These figures not only challenges my worldview (developed in association with Casualty), but also undermine my confidence in the importance of having an A&E on my doorstep. Just as I would rather have my car fixed by a mechanic who saw five cars a day instead of one, I would rather have my brain fixed by someone who has done something similar in their recent memory. This also indicates that money may not be enough to enable my A&E to deliver the service I want. What would be the point of employing more mechanics at my local garage to ensure that it is available 24/7 if they are still only seeing one car? I still wouldn’t want to go there.
Of course, in the real world, I imagine I’d end up anywhere but my local A&E. With specialist services available, if I had severe brain trauma I’d be taken somewhere (I hope) which has some people who know what they’re doing and get plenty of practice at it. And if I had any capability at all and wasn’t being taken there, I’d be having this argument, in the ambulance. For the most serious conditions, the last place you’d want to end up – and the last place most people do – is the local district general.
Specialisation has delivered better care – in conditions such as cancer, stroke and trauma it is thankfully the norm. But as we’ve ended up with fewer, larger centres doing the heavy-lifting, we’ve tended to leave something behind. The A&E sign.
I doubt that many hospitals with an A&E sign do actually now have a Casualty-style A&E. But explaining that to people is politically toxic. At Newark Hospital, a decision was made this year to take down the A&E sign. Why? Because the hospital has never had an A&E an the sense the public understand it, but this didn’t stop a ‘save the A&E’ petition being launched when the sign-change was first mooted.
We have written before on this blog about the political impact that changes to hospital services could have. In truth, many of these changes will not be full-blown closures, but will instead focus on the downgrading of some services – notably A&Es. There won’t be a strong clinical case for all reconfigurations, but for many there will. And there is a strong clinical case for stopping A&Es which fundamentally are not A&Es from taking patients out of ambulances and trying to treat them. Yet this will still be a political nightmare.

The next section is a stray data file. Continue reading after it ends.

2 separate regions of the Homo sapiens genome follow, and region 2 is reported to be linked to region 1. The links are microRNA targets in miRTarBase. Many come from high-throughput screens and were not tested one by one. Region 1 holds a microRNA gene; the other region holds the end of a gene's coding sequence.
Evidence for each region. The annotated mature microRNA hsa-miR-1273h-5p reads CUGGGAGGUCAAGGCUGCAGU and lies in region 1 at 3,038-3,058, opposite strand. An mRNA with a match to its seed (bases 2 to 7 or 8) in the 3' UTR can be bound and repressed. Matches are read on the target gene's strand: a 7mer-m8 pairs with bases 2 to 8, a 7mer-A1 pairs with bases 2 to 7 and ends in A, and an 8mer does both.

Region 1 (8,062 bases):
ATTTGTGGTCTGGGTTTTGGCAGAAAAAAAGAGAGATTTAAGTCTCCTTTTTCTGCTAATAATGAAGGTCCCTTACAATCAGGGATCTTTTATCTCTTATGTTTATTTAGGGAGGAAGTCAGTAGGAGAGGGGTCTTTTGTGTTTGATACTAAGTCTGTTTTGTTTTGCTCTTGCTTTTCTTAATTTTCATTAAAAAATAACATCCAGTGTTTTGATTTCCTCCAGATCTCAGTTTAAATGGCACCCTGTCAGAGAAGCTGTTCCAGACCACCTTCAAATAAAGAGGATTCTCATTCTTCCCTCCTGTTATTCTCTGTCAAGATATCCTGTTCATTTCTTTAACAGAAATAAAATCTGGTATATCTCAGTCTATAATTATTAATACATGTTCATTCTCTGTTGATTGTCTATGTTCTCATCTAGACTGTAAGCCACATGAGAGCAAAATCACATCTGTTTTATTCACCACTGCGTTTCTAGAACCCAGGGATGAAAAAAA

As a member of the public informed by Casualty, and thus a probable signatory to the hypothetical petition to save my local A&E, what advice might I give the Government on what they can do to help manage this nightmare?
As a start, I would argue that campaigning against changes in opposition can create hostages to fortune in power, but that particular ship has sailed. Beyond this (and more within the realms of political likelihood) I would like to see more information published which might enable me to understand the true nature of my local A&E.
Publishing A&E clinical quality indicators – as the Government has done – is a good start, since they help to expose the scale of variation in the quality delivered by each A&E. But I, for one, would like to know more. I would like to know which services are delivered at which A&Es; I want to know if someone does have a stroke on my road, where would they be taken? I would like to know how many patients are actually seen at each A&E, day and night. All of this information is already collected – ambulances know where to take which patients, and the 4-hour waiting time target captures each patient to come through the door – so it should not be beyond the wit of policymakers to make that happen.
So basically, my bargain is this: I want the Government to do two things and then I’ll do something in return.
First, I want them to tell me what an A&E actually is. And then I want them to tell me if my local A&E is actually an A&E.
And then, for my part of the bargain, I won’t sign the petition calling for services which don’t exist to be saved.